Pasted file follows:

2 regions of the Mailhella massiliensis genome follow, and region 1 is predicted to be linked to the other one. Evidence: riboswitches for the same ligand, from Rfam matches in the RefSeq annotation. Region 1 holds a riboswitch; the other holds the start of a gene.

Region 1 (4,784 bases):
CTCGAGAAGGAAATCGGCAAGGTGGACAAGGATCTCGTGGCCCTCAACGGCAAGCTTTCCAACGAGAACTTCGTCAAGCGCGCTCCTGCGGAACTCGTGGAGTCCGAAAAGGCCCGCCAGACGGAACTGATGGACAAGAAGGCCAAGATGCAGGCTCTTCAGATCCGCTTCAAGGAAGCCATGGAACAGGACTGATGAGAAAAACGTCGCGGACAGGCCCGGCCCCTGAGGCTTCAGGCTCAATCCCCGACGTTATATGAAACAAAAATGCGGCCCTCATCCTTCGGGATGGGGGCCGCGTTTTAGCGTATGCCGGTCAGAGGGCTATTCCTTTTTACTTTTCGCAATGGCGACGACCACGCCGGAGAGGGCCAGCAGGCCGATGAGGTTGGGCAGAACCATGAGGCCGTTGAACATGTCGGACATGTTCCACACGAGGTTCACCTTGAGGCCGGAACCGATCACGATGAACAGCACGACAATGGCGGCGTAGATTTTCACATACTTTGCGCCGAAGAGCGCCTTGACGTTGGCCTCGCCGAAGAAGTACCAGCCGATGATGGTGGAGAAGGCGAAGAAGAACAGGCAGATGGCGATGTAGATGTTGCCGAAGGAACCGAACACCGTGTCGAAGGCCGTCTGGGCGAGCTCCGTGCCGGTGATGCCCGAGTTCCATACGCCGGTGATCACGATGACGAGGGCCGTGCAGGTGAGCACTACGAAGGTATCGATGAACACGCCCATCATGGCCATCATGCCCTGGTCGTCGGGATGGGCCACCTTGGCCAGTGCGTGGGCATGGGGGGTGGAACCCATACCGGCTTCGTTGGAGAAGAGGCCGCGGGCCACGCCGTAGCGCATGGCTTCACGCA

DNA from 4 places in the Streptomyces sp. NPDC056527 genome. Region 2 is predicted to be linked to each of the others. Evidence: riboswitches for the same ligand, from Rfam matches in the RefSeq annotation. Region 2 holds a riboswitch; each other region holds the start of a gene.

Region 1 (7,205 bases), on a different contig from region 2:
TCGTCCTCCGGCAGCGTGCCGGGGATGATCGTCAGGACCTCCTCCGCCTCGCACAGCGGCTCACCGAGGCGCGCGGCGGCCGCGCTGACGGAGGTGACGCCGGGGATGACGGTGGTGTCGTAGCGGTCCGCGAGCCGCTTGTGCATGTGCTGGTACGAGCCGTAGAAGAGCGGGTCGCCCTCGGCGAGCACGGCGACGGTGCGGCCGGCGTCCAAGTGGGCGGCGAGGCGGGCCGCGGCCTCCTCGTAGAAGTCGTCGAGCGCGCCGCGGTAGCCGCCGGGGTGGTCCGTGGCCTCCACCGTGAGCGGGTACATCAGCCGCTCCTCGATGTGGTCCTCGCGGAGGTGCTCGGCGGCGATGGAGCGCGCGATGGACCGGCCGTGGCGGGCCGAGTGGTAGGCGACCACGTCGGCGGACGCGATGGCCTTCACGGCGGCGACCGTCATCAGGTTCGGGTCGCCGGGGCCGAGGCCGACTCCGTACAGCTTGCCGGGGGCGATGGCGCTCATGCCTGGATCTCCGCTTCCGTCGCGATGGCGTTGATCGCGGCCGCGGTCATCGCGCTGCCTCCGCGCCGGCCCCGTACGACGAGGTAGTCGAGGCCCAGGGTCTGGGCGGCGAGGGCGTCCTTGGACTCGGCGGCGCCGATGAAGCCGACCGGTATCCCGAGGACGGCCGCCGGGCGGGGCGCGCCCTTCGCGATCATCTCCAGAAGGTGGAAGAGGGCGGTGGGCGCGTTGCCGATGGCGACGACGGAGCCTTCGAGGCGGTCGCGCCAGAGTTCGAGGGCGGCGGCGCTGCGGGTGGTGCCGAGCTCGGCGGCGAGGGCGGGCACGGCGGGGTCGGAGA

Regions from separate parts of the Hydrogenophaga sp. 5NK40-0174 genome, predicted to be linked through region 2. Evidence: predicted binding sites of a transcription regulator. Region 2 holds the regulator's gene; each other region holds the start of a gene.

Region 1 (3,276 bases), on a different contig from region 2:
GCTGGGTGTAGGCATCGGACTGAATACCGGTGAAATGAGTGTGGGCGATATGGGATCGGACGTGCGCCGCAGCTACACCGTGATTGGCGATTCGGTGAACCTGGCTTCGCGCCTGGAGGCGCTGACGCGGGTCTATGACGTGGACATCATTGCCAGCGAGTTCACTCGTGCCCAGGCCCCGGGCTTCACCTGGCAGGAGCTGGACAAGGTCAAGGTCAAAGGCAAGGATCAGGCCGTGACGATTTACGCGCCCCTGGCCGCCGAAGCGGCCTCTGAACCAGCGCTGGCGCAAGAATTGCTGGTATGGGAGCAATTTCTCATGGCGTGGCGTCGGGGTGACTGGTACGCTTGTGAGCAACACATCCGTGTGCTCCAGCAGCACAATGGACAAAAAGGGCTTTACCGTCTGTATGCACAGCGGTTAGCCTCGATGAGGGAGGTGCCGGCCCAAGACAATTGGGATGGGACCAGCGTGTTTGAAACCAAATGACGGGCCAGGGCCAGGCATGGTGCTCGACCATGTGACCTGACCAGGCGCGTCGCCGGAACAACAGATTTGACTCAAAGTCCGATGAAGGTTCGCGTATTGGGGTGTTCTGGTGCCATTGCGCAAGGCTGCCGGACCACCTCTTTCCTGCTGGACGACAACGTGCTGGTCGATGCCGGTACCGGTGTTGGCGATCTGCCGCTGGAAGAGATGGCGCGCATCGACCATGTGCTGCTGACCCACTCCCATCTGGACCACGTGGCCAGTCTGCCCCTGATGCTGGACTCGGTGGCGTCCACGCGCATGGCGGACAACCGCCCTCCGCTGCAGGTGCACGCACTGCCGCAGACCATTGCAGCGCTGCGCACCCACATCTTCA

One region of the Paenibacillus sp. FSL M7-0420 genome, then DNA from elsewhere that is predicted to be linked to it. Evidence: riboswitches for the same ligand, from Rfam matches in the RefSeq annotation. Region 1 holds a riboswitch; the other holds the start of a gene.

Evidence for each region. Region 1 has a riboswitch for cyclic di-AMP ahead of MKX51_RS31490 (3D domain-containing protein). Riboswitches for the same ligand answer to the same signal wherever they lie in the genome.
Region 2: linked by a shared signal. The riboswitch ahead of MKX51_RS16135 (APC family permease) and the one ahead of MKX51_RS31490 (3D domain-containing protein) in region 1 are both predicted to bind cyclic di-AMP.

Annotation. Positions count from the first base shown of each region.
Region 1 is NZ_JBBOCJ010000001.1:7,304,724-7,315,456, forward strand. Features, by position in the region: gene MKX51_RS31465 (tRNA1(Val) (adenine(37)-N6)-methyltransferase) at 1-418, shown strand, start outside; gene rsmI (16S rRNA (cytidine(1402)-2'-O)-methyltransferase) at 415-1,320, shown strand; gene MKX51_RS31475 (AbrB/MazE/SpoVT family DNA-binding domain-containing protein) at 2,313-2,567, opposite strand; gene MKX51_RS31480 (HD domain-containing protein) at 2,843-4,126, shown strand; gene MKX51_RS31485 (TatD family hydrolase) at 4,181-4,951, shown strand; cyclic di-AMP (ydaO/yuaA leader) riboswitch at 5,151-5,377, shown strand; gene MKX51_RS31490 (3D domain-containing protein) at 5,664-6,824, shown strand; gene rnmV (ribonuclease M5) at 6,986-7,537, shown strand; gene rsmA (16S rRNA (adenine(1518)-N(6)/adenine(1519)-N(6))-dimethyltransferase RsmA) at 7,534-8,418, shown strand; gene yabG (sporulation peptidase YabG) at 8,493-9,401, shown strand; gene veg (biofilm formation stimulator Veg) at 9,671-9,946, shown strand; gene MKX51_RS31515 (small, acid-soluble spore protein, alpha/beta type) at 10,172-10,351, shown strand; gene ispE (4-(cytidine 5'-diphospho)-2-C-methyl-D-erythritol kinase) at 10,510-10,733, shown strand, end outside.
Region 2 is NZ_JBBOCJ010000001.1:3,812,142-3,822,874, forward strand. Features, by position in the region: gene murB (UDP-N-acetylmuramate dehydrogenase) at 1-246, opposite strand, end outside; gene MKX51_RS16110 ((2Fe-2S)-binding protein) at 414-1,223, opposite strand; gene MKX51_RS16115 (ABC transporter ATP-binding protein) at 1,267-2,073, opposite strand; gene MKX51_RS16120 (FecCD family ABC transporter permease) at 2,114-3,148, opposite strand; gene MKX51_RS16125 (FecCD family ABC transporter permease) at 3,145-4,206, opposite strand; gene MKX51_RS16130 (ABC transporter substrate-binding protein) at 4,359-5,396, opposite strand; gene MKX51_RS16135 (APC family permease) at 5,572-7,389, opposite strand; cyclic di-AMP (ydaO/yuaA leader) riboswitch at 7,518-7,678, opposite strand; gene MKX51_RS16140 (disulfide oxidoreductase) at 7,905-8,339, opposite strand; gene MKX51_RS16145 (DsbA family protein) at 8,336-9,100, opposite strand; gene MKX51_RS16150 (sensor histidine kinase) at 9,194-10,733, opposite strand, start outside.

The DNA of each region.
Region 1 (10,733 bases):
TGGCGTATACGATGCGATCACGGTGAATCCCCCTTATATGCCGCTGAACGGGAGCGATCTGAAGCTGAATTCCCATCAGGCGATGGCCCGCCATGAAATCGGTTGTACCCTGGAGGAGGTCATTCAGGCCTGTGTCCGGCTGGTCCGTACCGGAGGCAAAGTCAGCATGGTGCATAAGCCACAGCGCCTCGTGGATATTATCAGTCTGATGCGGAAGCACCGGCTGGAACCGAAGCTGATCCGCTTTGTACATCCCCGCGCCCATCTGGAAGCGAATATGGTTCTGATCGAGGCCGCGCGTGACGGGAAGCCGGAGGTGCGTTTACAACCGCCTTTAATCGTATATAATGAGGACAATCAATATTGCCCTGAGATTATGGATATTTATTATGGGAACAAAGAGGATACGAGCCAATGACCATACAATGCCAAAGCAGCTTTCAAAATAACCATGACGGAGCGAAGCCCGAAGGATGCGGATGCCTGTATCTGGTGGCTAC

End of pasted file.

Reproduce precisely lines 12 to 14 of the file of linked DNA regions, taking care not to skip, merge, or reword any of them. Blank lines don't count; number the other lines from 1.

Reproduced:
Region 2: linked by a shared signal. The riboswitch ahead of MKX51_RS16135 (APC family permease) and the one ahead of MKX51_RS31490 (3D domain-containing protein) in region 1 are both predicted to bind cyclic di-AMP.

Annotation. Positions count from the first base shown of each region.
Region 1 is NZ_JBBOCJ010000001.1:7,304,724-7,315,456, forward strand. Features, by position in the region: gene MKX51_RS31465 (tRNA1(Val) (adenine(37)-N6)-methyltransferase) at 1-418, shown strand, start outside; gene rsmI (16S rRNA (cytidine(1402)-2'-O)-methyltransferase) at 415-1,320, shown strand; gene MKX51_RS31475 (AbrB/MazE/SpoVT family DNA-binding domain-containing protein) at 2,313-2,567, opposite strand; gene MKX51_RS31480 (HD domain-containing protein) at 2,843-4,126, shown strand; gene MKX51_RS31485 (TatD family hydrolase) at 4,181-4,951, shown strand; cyclic di-AMP (ydaO/yuaA leader) riboswitch at 5,151-5,377, shown strand; gene MKX51_RS31490 (3D domain-containing protein) at 5,664-6,824, shown strand; gene rnmV (ribonuclease M5) at 6,986-7,537, shown strand; gene rsmA (16S rRNA (adenine(1518)-N(6)/adenine(1519)-N(6))-dimethyltransferase RsmA) at 7,534-8,418, shown strand; gene yabG (sporulation peptidase YabG) at 8,493-9,401, shown strand; gene veg (biofilm formation stimulator Veg) at 9,671-9,946, shown strand; gene MKX51_RS31515 (small, acid-soluble spore protein, alpha/beta type) at 10,172-10,351, shown strand; gene ispE (4-(cytidine 5'-diphospho)-2-C-methyl-D-erythritol kinase) at 10,510-10,733, shown strand, end outside.